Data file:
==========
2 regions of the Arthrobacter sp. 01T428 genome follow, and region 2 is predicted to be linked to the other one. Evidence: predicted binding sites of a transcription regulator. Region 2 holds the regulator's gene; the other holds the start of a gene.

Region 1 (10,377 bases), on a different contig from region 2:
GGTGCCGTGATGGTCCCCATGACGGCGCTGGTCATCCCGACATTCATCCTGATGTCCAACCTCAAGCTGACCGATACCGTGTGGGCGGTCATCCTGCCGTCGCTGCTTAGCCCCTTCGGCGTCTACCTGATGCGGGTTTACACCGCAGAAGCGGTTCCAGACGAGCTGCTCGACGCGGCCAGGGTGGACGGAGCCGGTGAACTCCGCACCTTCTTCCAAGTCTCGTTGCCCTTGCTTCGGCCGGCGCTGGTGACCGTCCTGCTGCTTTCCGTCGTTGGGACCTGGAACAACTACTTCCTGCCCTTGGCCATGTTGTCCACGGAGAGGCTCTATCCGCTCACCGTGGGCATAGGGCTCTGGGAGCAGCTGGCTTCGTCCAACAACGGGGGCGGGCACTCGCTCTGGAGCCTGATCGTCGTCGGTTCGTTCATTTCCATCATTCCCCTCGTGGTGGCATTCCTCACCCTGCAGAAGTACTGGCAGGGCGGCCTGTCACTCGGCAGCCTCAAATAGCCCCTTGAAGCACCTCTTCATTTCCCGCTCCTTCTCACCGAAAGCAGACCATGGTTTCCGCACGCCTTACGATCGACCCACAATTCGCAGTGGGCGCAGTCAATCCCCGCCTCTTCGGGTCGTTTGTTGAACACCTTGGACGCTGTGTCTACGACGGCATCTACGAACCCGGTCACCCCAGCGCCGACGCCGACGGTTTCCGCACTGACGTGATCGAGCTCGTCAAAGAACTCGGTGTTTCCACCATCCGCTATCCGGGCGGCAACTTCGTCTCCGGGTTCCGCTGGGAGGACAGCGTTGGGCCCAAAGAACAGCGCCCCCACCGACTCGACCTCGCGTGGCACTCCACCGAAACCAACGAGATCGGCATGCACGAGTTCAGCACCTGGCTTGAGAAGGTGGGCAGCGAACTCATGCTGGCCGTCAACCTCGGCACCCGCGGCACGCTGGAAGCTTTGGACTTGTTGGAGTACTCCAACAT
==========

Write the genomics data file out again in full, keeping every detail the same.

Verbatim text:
2 regions of the Arthrobacter sp. 01T428 genome follow, and region 2 is predicted to be linked to the other one. Evidence: predicted binding sites of a transcription regulator. Region 2 holds the regulator's gene; the other holds the start of a gene.

Region 1 (10,377 bases), on a different contig from region 2:
GGTGCCGTGATGGTCCCCATGACGGCGCTGGTCATCCCGACATTCATCCTGATGTCCAACCTCAAGCTGACCGATACCGTGTGGGCGGTCATCCTGCCGTCGCTGCTTAGCCCCTTCGGCGTCTACCTGATGCGGGTTTACACCGCAGAAGCGGTTCCAGACGAGCTGCTCGACGCGGCCAGGGTGGACGGAGCCGGTGAACTCCGCACCTTCTTCCAAGTCTCGTTGCCCTTGCTTCGGCCGGCGCTGGTGACCGTCCTGCTGCTTTCCGTCGTTGGGACCTGGAACAACTACTTCCTGCCCTTGGCCATGTTGTCCACGGAGAGGCTCTATCCGCTCACCGTGGGCATAGGGCTCTGGGAGCAGCTGGCTTCGTCCAACAACGGGGGCGGGCACTCGCTCTGGAGCCTGATCGTCGTCGGTTCGTTCATTTCCATCATTCCCCTCGTGGTGGCATTCCTCACCCTGCAGAAGTACTGGCAGGGCGGCCTGTCACTCGGCAGCCTCAAATAGCCCCTTGAAGCACCTCTTCATTTCCCGCTCCTTCTCACCGAAAGCAGACCATGGTTTCCGCACGCCTTACGATCGACCCACAATTCGCAGTGGGCGCAGTCAATCCCCGCCTCTTCGGGTCGTTTGTTGAACACCTTGGACGCTGTGTCTACGACGGCATCTACGAACCCGGTCACCCCAGCGCCGACGCCGACGGTTTCCGCACTGACGTGATCGAGCTCGTCAAAGAACTCGGTGTTTCCACCATCCGCTATCCGGGCGGCAACTTCGTCTCCGGGTTCCGCTGGGAGGACAGCGTTGGGCCCAAAGAACAGCGCCCCCACCGACTCGACCTCGCGTGGCACTCCACCGAAACCAACGAGATCGGCATGCACGAGTTCAGCACCTGGCTTGAGAAGGTGGGCAGCGAACTCATGCTGGCCGTCAACCTCGGCACCCGCGGCACGCTGGAAGCTTTGGACTTGTTGGAGTACTCCAACAT